there should be a comprehensive psychological evaluation of the child's intellectual functioning, academic skill levels, and social-emotional adjustment by a psychologist

The child should have an IQ of 125 or a level of mental development above the mean for the grade he or she desires to enter.

Academically, the child should demonstrate skill levels above the mean of the grade desired.

The child should be free of any serious adjustment problems, however, when adjustment problems are caused by inappropriately low grade placement, grade advancement may alleviate the problem.

The child should be in good health.

The psychologist should determine that the child does not feel unduly pressured by the parents to advance. The parents must be in favor of grade advancement, but the child should express the desire to move ahead.

The receiving teacher must have a positive attitude.

Because teachers often confuse misbehavior caused by inappropriate instruction with immaturity, judgments about a precocious child's maturity should include input from parents and psychologists,

Mid-year advancements may sometimes be desirable,

All grade advancement should be arranged on a trial basis of six weeks, with counseling services available,

The child should not be made to feel he or she is a failure if the trial does not succeed. Alternatively, some children may need additional advancement.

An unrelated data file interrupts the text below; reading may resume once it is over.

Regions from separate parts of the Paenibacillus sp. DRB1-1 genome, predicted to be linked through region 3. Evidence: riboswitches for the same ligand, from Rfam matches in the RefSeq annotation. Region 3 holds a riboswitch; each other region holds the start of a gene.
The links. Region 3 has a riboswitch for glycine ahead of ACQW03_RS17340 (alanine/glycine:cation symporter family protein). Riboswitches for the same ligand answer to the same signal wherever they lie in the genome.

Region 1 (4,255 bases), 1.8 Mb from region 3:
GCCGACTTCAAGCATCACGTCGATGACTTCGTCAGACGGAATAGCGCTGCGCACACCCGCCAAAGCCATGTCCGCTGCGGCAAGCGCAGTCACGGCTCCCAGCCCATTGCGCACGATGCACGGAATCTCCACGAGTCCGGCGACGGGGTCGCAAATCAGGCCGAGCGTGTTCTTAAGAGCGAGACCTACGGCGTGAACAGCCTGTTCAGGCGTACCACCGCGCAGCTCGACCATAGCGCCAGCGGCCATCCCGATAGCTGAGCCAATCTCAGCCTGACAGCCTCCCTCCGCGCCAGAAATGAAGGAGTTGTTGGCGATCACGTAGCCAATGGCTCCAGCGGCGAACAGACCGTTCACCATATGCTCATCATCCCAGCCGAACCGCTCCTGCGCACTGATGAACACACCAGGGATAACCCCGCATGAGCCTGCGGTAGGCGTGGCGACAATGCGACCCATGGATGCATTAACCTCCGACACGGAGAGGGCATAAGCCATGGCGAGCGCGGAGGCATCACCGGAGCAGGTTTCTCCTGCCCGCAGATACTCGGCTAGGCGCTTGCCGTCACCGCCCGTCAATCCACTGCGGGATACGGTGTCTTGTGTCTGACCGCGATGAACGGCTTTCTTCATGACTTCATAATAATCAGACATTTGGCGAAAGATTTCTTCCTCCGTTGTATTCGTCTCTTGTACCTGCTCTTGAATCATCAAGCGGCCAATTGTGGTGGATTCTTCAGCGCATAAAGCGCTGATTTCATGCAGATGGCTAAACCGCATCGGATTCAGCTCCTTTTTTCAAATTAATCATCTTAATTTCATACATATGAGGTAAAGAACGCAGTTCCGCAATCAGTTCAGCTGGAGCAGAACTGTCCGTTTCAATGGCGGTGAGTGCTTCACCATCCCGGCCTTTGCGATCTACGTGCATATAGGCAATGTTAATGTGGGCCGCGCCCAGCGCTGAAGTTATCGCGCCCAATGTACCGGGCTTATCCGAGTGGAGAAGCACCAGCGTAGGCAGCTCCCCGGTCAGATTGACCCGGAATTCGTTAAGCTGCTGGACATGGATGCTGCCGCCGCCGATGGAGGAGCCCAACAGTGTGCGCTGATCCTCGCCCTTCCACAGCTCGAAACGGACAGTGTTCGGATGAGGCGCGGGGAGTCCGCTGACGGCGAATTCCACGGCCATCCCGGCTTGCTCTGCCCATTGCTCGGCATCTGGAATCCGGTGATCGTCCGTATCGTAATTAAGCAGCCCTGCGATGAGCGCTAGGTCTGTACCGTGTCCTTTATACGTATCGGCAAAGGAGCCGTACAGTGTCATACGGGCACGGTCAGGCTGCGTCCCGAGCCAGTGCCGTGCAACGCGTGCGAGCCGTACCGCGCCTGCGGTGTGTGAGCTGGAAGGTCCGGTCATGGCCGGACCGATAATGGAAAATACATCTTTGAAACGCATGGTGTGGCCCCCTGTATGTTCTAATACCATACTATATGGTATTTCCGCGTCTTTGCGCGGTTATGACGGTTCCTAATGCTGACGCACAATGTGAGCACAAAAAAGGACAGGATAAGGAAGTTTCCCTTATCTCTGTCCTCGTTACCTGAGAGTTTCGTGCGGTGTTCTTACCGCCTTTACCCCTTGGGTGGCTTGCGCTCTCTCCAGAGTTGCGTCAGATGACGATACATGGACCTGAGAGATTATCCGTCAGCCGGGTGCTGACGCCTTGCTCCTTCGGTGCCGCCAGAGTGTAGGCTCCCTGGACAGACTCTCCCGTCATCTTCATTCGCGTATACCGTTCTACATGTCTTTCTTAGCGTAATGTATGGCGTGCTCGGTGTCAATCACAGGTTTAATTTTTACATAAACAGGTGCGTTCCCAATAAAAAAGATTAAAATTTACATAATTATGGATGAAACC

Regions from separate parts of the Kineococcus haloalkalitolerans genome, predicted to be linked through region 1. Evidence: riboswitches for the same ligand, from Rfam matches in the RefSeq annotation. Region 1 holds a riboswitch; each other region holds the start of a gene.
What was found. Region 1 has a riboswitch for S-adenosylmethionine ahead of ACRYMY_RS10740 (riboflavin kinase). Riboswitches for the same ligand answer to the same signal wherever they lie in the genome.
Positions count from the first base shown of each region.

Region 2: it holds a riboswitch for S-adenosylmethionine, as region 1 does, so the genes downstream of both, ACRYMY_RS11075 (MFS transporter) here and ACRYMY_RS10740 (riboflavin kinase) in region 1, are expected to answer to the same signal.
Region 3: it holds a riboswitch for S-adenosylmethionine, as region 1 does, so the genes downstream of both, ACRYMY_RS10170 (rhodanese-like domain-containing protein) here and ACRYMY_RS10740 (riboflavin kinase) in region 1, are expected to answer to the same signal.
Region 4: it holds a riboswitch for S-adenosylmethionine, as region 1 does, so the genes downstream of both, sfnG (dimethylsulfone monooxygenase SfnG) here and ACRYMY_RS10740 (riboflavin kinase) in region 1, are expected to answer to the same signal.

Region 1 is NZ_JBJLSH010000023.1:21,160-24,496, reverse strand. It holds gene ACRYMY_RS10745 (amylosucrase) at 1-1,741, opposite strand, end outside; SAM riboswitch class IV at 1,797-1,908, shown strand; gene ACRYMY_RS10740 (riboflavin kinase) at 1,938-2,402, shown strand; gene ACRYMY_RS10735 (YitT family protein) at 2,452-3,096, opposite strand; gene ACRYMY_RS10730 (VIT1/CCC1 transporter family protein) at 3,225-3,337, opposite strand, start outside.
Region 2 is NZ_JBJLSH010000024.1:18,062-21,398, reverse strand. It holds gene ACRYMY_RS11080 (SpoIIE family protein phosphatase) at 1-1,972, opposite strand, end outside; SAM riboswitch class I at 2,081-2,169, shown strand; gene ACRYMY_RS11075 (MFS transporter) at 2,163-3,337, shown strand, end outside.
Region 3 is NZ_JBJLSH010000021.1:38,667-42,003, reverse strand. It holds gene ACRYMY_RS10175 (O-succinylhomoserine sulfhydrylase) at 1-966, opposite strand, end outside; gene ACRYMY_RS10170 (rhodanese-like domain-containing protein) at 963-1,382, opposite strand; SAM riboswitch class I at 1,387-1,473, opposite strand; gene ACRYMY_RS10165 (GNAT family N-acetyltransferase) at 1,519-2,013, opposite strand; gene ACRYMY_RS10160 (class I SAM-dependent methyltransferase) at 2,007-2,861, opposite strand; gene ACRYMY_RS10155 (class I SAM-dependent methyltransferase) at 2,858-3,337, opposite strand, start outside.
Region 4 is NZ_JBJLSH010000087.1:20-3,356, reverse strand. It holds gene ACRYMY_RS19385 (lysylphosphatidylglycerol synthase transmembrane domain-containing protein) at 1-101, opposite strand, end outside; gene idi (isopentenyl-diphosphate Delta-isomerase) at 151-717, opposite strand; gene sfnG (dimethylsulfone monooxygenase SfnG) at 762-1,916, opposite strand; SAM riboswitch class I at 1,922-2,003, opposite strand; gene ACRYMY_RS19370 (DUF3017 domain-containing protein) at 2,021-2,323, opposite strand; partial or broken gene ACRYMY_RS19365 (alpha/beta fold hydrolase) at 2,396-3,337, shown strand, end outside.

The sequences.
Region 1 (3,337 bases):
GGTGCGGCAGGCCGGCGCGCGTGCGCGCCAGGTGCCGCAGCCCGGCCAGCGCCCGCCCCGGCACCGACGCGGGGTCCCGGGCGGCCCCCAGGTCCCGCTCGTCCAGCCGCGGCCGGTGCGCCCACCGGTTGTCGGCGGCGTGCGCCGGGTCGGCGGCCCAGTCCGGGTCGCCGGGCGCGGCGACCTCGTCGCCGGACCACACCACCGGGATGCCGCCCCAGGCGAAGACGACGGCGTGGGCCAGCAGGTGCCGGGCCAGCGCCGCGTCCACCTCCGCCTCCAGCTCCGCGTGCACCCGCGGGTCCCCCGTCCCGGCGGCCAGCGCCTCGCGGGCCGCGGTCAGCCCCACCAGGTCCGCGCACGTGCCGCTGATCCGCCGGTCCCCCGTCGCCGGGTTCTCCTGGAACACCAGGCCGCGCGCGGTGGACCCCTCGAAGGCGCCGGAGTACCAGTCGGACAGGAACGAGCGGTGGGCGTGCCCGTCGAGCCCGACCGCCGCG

Failure to advance a precocious child may result in poor study habits, apathy, lack of motivation, and maladjustment.

Miraca Gross recently reported that these criteria are at present being used successfully in New South Wales.

In Parents Guide to Raising a Gifted Child, (1985) James Alvino recommends grade-skipping on a trial basis if a child has

scores in the 99th. percentile or two or more years above grade level in both reading and mathematics,

I.Q. of 135 or more,

either good grades but frustration, or average to poor grades indicative of frustration,

maturity evidenced by ability for independent work

evidence of maturity as shown by ability to evaluate own work, express agreement and disagreement, and feelings